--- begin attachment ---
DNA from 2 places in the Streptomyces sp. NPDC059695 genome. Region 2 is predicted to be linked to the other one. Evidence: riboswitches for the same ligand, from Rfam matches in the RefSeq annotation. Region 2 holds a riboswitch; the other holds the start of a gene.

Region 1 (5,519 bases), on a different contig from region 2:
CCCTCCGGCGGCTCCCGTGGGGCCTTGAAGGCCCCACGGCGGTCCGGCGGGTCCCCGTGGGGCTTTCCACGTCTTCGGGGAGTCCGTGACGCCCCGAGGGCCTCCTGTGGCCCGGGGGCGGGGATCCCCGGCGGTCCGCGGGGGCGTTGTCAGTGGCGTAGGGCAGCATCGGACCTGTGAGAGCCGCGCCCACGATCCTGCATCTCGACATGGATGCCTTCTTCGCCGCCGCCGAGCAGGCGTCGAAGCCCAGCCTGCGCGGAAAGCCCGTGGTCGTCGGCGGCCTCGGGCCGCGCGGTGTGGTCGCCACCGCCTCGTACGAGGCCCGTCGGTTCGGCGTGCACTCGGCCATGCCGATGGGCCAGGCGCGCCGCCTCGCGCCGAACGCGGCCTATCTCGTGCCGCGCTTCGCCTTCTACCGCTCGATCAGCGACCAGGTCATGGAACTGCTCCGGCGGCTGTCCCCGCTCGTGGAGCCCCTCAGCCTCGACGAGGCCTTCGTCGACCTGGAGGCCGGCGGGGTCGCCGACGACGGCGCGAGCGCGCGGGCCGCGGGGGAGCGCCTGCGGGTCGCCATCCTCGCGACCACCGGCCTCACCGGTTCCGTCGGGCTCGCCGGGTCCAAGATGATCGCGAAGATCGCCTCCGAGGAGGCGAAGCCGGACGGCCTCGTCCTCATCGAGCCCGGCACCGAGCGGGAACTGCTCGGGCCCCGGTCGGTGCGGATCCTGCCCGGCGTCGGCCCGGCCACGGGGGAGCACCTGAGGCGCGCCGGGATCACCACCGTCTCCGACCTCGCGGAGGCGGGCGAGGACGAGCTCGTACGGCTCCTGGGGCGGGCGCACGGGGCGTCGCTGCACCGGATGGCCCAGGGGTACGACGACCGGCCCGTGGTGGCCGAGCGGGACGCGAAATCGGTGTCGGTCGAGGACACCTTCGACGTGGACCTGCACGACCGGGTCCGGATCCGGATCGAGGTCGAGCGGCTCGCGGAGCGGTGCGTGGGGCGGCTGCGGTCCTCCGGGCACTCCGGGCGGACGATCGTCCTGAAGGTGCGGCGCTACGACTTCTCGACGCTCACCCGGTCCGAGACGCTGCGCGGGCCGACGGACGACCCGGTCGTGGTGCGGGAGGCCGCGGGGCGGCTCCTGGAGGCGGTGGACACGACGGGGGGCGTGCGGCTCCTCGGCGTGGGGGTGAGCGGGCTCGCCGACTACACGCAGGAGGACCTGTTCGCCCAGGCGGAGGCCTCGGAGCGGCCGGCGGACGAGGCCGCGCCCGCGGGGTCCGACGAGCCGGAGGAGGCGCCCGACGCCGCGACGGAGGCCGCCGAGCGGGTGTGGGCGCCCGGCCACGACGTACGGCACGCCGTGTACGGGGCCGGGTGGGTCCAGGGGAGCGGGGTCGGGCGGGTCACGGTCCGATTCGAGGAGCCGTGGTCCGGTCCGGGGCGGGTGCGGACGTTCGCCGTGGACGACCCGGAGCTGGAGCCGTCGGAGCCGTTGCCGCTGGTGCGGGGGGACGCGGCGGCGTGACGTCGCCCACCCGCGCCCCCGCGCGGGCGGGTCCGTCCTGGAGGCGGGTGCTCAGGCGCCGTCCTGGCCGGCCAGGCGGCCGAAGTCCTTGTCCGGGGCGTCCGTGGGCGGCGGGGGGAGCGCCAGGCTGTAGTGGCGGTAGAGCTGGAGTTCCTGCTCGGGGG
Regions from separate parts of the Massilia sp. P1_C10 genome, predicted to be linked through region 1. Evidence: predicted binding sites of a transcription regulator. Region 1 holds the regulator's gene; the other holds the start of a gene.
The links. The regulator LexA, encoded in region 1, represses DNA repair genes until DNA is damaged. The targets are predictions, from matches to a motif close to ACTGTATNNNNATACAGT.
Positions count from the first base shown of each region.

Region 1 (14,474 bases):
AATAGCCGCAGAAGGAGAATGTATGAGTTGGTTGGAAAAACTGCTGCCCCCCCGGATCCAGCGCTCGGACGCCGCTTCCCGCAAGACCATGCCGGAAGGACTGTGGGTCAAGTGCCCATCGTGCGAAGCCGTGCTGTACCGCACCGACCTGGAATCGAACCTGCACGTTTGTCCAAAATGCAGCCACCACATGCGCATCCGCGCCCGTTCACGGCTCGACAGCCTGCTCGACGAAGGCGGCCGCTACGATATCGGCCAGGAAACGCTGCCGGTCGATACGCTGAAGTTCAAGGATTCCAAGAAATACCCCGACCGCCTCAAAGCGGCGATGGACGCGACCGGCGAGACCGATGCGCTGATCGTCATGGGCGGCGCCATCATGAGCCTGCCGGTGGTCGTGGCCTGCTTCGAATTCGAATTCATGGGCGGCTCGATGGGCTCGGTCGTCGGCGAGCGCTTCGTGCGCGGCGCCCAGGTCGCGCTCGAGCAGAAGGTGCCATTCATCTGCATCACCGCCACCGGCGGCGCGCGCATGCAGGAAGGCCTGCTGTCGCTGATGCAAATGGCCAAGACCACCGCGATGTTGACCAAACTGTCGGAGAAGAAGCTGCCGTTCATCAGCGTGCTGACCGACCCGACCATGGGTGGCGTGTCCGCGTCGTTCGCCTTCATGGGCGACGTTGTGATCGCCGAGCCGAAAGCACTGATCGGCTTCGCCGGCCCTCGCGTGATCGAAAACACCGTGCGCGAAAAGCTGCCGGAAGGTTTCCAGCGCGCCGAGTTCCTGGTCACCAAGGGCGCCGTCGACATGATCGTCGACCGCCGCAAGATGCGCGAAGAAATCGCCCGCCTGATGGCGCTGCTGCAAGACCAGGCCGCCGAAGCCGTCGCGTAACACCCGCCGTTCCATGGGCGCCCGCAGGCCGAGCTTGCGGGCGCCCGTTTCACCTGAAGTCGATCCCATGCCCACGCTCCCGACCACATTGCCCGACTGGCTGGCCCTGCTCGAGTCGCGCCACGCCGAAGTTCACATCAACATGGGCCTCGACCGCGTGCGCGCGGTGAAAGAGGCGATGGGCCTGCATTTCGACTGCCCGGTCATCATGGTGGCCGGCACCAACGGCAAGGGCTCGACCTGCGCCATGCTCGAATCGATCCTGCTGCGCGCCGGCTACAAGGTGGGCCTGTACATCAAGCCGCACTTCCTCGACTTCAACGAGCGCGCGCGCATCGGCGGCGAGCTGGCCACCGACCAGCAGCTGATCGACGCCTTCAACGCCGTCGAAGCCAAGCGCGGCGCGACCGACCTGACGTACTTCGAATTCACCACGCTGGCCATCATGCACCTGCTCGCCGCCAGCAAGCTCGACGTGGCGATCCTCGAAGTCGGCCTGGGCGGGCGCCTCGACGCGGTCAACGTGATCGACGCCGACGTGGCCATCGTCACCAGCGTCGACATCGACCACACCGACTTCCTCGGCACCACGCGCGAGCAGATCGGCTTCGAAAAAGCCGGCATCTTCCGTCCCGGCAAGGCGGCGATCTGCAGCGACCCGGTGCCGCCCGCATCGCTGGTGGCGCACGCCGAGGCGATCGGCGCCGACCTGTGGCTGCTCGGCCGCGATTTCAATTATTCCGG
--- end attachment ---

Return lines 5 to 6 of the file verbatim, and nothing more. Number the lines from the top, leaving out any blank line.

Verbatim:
The links. The regulator LexA, encoded in region 1, represses DNA repair genes until DNA is damaged. The targets are predictions, from matches to a motif close to ACTGTATNNNNATACAGT.
Positions count from the first base shown of each region.